Wednesday, August 3, 2011

What Kind of America Do You Want? (Pt. 1)

So, the Debt Crisis is over.

At least until next year.

In this intensely divided political environment, what everyone seems to agree on is that this is a terrible deal. It raises the debt ceiling, which was necessary, but in exchange, we get less than a trillion dollars in cuts over the next decade. (Our national budget is $3.7 trillion a year.) No new taxes, even on those who could well afford them, and no cuts to our biggest entitlement programs.

Under the deal, a special special committee will be set up to recommend a whole 'nother $1.2 trillion in cuts by Thanksgiving. Their recommendation will have the rare advantage of an undelayed, unamended up-or-down vote. Hopefully their recommendations will be good and hopefully the vote will be "up." But even then, we'll have no permanent solution to our debt problem, and our economy will still be languishing. And probably, their recommendations will only lead to another fight, this one in an election year.

So...there you go.

I'm not interested in assigning blame. We're in the mess we're in not because the Tea Party is crazy (though you could make that argument) or because Obama is a bad negotiator and too-righteous in his own eyes (and he is). Both sides are responsible. Both sides set down "red lines" that were incompatible with each other. Both sides thought they could not compromise without betraying their core principles, and both sides were right. We're in this mess because our country has overextended itself.

This country has made more promises than it can keep. The time is coming when we will have to break some of those promises. We haven't reached that point yet, but this crisis makes it clear that we are reaching it. We cannot be a country that provides quality education to all its children AND maintains a global network of military bases AND gives free healthcare to all its poor and elderly AND subsidizes health insurance for everyone else AND periodically bombs and occupies rogue states AND gives old people paychecks for being old AND is an industrial power AND is environmentally friendly AND is a free market low-tax paradise AND is a place where everyone owns their own home AND has a military budget equal to the military budgets of the next twelve countries after us combined AND that is "the last best hope of mankind" whatever the heck that means.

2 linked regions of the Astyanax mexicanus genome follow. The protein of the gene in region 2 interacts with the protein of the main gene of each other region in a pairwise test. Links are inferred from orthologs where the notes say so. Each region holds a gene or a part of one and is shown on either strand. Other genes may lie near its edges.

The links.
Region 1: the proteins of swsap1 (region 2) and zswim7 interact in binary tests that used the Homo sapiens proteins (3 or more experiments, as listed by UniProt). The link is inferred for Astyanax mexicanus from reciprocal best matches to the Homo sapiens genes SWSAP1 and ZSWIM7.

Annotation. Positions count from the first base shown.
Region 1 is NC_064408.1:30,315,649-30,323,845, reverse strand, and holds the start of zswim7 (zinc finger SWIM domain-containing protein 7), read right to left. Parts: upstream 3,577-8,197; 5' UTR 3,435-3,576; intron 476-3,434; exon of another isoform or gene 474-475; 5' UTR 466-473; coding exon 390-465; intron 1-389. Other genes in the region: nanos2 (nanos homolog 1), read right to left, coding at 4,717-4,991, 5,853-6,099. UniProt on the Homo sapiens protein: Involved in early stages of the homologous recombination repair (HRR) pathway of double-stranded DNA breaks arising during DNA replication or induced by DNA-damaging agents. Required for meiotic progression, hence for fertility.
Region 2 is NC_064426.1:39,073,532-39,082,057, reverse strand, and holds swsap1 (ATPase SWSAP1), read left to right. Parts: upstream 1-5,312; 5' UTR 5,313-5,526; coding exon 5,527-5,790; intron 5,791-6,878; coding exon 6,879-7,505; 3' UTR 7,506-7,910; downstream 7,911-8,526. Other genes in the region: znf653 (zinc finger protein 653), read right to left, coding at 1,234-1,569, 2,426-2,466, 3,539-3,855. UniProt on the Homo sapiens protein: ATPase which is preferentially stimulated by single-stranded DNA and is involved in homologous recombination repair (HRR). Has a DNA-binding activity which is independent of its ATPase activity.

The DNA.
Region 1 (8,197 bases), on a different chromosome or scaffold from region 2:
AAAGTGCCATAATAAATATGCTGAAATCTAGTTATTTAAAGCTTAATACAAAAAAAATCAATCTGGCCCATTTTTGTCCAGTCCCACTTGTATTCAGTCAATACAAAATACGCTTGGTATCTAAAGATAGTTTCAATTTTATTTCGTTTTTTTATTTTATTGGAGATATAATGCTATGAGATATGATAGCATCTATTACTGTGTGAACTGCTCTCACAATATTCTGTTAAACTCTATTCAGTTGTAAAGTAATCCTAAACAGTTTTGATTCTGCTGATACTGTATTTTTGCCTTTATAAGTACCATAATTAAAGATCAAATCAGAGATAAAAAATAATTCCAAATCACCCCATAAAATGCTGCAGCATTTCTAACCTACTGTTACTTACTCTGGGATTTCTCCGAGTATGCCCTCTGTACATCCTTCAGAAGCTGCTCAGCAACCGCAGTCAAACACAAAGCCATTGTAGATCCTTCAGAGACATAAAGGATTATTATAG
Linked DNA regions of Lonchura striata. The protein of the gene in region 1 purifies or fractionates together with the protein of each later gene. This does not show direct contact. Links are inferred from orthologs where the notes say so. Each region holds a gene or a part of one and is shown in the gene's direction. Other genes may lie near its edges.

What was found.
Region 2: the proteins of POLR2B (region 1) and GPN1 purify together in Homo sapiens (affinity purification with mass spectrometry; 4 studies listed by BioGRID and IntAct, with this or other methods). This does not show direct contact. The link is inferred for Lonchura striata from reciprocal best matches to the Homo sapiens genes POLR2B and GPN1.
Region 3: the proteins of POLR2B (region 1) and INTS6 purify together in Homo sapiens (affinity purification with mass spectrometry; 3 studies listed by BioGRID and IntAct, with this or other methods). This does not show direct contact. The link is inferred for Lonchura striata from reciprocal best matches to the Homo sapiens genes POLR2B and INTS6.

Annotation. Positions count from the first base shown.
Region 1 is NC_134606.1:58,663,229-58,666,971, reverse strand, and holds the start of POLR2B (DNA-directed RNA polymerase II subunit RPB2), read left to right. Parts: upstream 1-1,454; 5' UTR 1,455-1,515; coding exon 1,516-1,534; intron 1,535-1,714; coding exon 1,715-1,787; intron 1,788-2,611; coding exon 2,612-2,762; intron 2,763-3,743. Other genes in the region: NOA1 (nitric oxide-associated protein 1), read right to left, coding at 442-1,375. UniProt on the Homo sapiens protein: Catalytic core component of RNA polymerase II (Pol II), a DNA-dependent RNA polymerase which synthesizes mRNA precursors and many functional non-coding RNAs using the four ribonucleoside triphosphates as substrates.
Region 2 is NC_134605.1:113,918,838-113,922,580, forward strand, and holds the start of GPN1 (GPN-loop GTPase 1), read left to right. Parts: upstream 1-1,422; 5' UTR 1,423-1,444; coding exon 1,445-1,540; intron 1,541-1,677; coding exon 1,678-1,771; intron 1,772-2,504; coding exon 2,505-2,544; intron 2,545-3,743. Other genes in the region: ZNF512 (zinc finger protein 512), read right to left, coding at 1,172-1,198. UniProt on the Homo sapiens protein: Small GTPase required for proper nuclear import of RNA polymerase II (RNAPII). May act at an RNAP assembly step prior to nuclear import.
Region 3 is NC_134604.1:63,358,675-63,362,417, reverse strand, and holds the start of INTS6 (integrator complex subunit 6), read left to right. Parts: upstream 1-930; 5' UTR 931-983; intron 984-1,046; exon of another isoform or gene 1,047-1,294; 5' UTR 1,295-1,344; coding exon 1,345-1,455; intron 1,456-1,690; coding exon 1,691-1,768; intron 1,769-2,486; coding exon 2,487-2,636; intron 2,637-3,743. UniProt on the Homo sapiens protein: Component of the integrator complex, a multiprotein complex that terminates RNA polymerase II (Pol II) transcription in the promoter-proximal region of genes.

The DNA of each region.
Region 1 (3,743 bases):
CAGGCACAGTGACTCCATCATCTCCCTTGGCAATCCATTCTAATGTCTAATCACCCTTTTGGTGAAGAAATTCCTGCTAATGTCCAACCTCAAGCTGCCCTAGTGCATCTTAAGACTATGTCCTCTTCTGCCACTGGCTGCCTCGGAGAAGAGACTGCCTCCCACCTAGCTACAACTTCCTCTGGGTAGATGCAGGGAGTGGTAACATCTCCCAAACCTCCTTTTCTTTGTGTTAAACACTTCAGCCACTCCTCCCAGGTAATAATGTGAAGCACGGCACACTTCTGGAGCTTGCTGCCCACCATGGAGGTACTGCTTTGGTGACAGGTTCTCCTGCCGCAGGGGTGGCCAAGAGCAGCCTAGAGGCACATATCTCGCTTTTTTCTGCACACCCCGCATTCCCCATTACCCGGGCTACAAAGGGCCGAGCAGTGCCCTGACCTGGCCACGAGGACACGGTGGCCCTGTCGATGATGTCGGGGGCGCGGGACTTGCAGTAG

No doubt we would like to be all those things, because no presidential candidate that hasn't at least paid lip service to all those things has even come close to winning in decades. But we cannot. It is a pipe dream, and we are exhausting ourselves trying to accomplish it. The Tea Party may be misdirected and misinformed (and really, really annoying) but its enduring power and appeal testify to this fact. This country is not headed in the right direction; it's headed in three or more different directions, and it's starting to tear us apart.

American antiwar activists love to show pictures like this one:

"Whoa, look man, more than half our budget goes to the military, that's so whacked-out and here we don't even have government-provided daycare in this country..."

FALSE. If anyone ever says something like that to you, or shows you a pie chart like the one taped to that van, visit upon them a scowl of withering contempt, and then explain the following:

That pie chart shows DISCRETIONARY spending - or, money that is spent at the discretion of the current president and congress. But more than half of federal spending is MANDATORY - that is, the government is required to spend it by law. This includes Social Security and Medicare/Medicaid - both of which carry price tags higher than our defense spending (impressive as it is.) A more honest pie chart would look like this:

Over 37% of that circle is money we don't have.

After the Six-Day War in 1967, in which Israel conquered territory three times the size of its own, Israeli Prime Minister Levi Eshkol asked President Lyndon Johnson for continued military support. Johnson responded by asking, "What kind of Israel [will] expected to support...What kind of Israel do you want?" (Gershom Gorenberg, The Accidental Empire, p. 127 - yes, I cite this book a lot. It's awesome, that's why.) This is the question America faces today: What kind of America do we want? The empire, the farmer-governed republic, the social welfare state? There are precedents for all of these in our national narrative, but we cannot be all of them at once. Not anymore.

So...where should we start?

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